Was it Sigmund Freud who said: Sometimes a cigar is just a cigar? Well, for most people, a bridge is just a bridge. Especially one being torn apart the way this one is. It's ugly. Downright ugly. And for me, it's not just a bridge, but a force of evil. It needed to go. It deserves to be destroyed. It's as old as me, yet I'm the one truly dying here. Just the sight of that chipped concrete shoots pain through my ribs all over again that no pharmaceutical can phase. And I have to sit here - eye to eye with it - every single day.
The noise of cranes and other heavy equipment rattles my nerves. I can't help but be reminded of those Jaws of Life every time I hear that kind of noise. The growling putter of a helicopter passing overhead; the piercing scream of any siren; bright lights strobing across my wrinkling, pale face. Anything does it, really. But this road construction project is pure torture. Annoying, yes; inconvenient, yes. That's all it is to these two folks sitting in front of me this bright -otherwise "nice" morning - and this one fella sitting behind me. All waiting impatiently and rightfully for the one skinny lane on this already-narrow bridge to open up.
Wonder how long it'll take this time. How long the metal snake of cars on this side of the highway will grow before finally being allowed to slither through. Yesterday, it was only about fifteen minutes; the day before, right at thirty. I guess it all depends on how full the moon is as to how much traffic on any given morning.
I welcome having things to gripe about. It takes my mind off the real subject of this bridge, if but for fleeting moments. Listening to the radio doesn't help. Definitely not the news part, where I have to hear the routine accident reports. These are people just like me (or were, in the case of the fatal ones). Every time I hear one of those reports, I can picture as vividly the exact scenario as if I were that person. Because I am that person. It doesn't matter what caused the wreck, or where, or why, or how; the fact our lives will never be the same again is a torment I know we all have in common.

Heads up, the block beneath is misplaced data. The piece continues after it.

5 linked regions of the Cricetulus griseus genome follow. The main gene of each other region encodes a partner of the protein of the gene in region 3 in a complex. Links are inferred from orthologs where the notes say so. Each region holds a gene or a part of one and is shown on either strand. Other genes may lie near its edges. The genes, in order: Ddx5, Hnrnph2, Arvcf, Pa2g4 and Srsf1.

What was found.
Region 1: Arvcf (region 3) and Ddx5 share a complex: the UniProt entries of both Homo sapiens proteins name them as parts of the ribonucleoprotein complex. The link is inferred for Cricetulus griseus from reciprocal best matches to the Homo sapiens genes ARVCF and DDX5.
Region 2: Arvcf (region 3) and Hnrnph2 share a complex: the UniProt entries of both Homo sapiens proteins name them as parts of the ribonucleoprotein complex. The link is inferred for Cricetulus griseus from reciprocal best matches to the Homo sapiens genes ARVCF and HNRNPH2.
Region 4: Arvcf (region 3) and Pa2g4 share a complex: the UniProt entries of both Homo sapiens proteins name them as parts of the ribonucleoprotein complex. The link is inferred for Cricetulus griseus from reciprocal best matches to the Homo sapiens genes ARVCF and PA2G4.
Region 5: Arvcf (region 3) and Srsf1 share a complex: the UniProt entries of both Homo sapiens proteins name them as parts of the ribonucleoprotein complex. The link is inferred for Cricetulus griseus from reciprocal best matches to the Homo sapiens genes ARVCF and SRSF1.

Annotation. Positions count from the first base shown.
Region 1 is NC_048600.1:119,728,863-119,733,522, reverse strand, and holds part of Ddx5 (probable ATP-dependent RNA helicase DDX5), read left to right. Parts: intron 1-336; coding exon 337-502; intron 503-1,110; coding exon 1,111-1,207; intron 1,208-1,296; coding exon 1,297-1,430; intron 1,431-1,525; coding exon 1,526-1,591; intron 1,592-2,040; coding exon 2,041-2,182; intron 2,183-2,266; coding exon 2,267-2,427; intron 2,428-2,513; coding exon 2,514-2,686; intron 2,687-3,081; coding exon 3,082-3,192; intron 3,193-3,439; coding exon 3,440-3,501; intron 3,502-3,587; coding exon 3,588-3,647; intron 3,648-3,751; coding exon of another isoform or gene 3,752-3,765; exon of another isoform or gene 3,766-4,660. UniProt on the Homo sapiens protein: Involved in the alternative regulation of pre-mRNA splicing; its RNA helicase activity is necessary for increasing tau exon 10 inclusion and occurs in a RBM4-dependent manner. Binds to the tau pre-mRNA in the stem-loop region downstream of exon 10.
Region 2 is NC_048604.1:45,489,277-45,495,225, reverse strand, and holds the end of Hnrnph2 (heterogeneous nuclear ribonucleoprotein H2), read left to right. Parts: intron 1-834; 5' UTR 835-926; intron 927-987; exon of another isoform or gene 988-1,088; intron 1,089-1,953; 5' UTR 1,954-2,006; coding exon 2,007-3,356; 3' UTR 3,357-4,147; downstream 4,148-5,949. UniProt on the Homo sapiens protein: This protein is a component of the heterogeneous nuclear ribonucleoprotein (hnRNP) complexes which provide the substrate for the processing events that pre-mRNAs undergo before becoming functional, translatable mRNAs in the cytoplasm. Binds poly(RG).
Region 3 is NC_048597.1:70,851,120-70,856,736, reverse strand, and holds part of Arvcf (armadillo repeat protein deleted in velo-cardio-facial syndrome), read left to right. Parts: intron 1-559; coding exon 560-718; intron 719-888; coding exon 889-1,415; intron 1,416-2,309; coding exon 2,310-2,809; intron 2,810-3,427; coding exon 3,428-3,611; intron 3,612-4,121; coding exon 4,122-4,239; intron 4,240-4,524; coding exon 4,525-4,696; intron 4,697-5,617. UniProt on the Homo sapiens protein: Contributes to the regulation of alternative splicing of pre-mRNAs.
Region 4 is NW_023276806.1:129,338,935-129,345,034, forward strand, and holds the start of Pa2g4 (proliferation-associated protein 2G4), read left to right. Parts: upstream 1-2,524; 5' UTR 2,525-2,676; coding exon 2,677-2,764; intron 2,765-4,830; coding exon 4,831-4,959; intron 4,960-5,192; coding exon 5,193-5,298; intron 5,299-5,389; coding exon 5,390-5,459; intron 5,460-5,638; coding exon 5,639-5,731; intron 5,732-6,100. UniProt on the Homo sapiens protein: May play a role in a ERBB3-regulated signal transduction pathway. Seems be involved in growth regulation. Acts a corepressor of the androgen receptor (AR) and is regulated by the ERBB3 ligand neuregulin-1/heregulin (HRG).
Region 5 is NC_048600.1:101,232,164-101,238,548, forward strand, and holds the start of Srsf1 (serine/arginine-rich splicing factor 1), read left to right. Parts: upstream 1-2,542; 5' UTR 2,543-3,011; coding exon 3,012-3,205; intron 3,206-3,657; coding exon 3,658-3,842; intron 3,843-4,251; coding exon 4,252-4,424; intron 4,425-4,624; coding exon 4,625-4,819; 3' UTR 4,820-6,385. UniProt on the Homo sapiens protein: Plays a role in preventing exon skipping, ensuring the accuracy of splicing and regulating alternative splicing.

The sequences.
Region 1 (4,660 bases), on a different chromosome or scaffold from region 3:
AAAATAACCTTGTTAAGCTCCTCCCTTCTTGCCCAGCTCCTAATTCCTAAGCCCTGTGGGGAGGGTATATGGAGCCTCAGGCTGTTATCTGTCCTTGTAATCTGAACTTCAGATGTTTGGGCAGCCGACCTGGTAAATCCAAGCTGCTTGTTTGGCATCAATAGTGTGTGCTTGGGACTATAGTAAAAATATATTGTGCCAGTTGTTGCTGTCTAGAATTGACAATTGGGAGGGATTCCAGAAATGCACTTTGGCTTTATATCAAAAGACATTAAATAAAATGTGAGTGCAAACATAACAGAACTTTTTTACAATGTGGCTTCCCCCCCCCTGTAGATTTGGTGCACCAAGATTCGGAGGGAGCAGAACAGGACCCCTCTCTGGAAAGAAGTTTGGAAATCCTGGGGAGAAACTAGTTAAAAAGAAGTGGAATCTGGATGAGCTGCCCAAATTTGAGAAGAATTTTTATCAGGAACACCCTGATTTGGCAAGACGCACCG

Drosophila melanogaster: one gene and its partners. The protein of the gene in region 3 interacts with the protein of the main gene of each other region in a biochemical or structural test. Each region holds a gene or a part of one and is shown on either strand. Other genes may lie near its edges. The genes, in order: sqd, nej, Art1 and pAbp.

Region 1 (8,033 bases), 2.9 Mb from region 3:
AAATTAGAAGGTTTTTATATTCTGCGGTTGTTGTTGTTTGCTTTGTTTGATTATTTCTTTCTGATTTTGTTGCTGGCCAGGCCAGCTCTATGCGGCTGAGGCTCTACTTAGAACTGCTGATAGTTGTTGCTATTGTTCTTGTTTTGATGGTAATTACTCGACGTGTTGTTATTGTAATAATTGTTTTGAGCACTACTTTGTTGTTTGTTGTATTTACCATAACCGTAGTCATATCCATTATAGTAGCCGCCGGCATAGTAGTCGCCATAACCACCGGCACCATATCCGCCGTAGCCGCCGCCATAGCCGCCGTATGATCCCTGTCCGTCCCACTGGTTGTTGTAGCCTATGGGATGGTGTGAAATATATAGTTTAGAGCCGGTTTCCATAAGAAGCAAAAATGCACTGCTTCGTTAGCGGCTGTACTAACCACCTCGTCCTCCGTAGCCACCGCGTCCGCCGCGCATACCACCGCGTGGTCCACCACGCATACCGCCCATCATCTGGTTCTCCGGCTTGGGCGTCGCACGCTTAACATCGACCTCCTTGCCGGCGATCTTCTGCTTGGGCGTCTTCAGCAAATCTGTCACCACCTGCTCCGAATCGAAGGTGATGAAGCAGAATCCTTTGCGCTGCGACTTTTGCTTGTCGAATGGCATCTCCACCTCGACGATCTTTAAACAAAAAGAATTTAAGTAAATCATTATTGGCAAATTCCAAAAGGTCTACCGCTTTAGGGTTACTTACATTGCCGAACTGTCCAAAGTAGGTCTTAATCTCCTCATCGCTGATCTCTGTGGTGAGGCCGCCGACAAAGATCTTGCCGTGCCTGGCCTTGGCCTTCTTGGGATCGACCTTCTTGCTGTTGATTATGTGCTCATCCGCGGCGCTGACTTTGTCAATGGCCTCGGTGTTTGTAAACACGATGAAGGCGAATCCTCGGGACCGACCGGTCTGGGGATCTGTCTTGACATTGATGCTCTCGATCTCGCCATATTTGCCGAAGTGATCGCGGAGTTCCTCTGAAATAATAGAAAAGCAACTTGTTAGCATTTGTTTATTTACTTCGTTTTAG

I'm staring into the rearview mirror, but not at the fella behind me. At myself. I thought maybe taking these sagging, exhausted eyes away from the grinning, symmetrical, gap-teethed railings of that bridge would ease my mind a bit. But it's having the opposite effect. The airbag was probably the only thing that saved this slim, albino-haired head from the fate the rest of this broken body suffered. That day, it had been raining cats and dogs. It was cold, wet, miserable. I could sense every square inch of my dark-spotted skin pleading with my brain to allow it to shiver as they strapped me down and shot me up with something to hold me over during that eternal ride to the city. Today, in nearly every way, is just the opposite. Sunny and muggy. But what difference does it make? What happened could happen on any day, to anybody. That day, it was the slick pavement; on another day, it might be a deer darting out of the woods, or a drowsy truck driver veering across the centerline.
I want to turn around and go back to my sanctuary I call home. I don't want this orange-clad sentry to ever give us that waving gesture that says: Proceed on through! If you dare. I don't want to experience that intimidating, galloping clack of tires rolling across sections of concrete - the bridge teasing me as though it wants to hurl me into that blood-red banked, brush-tangled, unforgiving creek all over again. I never want to be in a car again. Not as a driver, nor a passenger. I want to walk from now on.
But I can't. I have to get across this bridge so I can make this doctor's appointment for this PTSD therapy. My life depends on it. My sanity depends on it.